When the endearing birdcatcher Papageno (baritone Huw Montague Rendall in his Lyric debut) is told by his minders that he will have to undergo some scary trials if he wants to have a wife, he doesn’t get to grumble “I’ll stay single” out loud, as in a typical “Flute” production. No doubt Rendall rued the loss of his adorable comic line. But it’s up there on the screen, and people still laugh. Papageno’s compensation includes a super bird-catching cat with larger-than-life pounce. And he’s also destined, sez the cartoon, to have buckets and buckets of kids with his wife-to-be Papagena (soprano Denis Vélez.)
However, it does seem unfair that tenor Pavel Petrov’s initial cameo was squandered. Petrov was the able romantic lead, cast as Tamino, Pamina’s future beloved. Yet the circumstances were just too remote for the necessary intimacy as he sang his beautiful aria “Dies Bildness ist bezaubernd schön” (this picture is enchantingly beautiful) to Pamina’s portrait. You couldn’t see his face. The scene didn’t track.
The Queen of the Night, is a resplendent animated spider, scary from the start, although the only thing you see of the impressive, vocally agile coloratura soprano Lila Dufy is her face, which becomes the arachnid’s head, a tiny little dot on a great big screen. How the young and gifted French singer Dufy, in her Lyric debut, felt about her majestically cartoonified state we’ll not know, but her wildly outrageous look will be a treat for people who have little patience for dusty old period wigs, weeds, and painted drops.
As for the theatrical impact of a duplicitous Queen who seems genuinely sincere at the outset, as if wanting nothing more than to save her lovely daughter from the evil Sarastro – forget about that thread. The Kosky distillation also greatly simplifies Schikaneder’s and Mozart’s charting of Pamina’s dilemma, her growing maturity and change of heart, but the lovely soprano Ying Fang, who sang exquisitely and with rich pathos, prevailed in every way she could. It also felt right that her nemesis and kidnapper Monostatos (tenor Brenton Ryan in a lively character portrayal) got dragged away by a “vicious” cartoon dog.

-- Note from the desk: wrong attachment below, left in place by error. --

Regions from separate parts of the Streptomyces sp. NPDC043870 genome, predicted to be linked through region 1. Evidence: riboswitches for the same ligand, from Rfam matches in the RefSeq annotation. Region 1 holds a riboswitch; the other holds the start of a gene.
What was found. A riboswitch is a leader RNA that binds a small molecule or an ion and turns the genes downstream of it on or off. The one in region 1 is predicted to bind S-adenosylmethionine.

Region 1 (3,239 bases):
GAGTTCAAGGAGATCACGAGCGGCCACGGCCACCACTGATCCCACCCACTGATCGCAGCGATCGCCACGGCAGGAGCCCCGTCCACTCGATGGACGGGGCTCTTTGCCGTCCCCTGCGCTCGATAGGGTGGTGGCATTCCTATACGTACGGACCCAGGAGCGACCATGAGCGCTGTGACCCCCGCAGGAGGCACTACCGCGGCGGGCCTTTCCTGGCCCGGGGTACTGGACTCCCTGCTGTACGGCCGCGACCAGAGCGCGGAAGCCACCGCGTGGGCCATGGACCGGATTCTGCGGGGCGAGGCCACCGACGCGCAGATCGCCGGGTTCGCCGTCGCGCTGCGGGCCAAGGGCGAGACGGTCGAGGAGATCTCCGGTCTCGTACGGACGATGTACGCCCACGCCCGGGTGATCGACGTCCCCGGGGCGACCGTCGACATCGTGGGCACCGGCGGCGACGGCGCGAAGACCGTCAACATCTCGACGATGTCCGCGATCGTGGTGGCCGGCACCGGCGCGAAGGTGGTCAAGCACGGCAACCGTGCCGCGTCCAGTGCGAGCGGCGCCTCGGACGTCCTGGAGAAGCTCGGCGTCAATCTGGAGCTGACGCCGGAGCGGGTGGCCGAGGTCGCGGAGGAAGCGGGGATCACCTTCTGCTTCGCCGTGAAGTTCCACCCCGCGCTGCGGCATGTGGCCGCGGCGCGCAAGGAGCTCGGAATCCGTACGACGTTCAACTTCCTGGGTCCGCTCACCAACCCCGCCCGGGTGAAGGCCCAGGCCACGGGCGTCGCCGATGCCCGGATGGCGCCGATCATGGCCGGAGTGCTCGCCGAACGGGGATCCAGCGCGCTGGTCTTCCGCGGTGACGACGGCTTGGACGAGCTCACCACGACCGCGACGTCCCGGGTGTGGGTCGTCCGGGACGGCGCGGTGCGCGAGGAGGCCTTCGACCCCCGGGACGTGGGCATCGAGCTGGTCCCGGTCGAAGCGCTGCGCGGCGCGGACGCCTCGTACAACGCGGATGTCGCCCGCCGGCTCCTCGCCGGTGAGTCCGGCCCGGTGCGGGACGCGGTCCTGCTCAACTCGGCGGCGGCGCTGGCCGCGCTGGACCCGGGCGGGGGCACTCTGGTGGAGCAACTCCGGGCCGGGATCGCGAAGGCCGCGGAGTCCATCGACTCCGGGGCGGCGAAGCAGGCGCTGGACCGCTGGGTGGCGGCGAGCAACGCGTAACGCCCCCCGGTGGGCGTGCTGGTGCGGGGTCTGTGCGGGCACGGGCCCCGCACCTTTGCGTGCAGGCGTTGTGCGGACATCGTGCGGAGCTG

One is grateful for the gravitas of bass Tareq Nazmi, in his Lyric debut as wise and crafty Sarastro, who makes everything right while channeling an Abe Lincoln look. The rest of the cast was generally excellent, and the production itself a novel treat. This is not the kind of a show that makes stars of singers, who are upstaged by animation designer Paul Barritt’s brilliant cartoonery, and whose faces in the flickering light one barely sees. It’s best if the performers are there for the joy of Mozart’s music and the pleasure of participating in a special production, because the Barry Kosky/Suzanne Andrade production is a genuine artwork in its own right.
There is a clenched-fist creativity in this Lyric fall season that I admire. Here is a company that suffered the worst of the worst, the sudden Covid-caused quashing of the huge Wagner opera “Götterdämmerung,” the final part of Wagner’s “Ring” cycle, And with that March 2020 turn of events, Lyric’s entire international “Ring” festival planned for that spring was dashed as well.
Who knows? The “Ring” might be tabled for quite some time, if not gone for good. Yet the company has emerged with edgy, exuberant “we’re still here” shows that make shrewd practical sense to serve an audience that has been cooped up for too long. Akin to the smackdown Shakespeare now playing over at Navy Pier, this “Flute” is what it is – audacious, unpredictable and welcome in the moment. I call that a win.
- Performance location, dates and times: Details at TheatreInChicago.com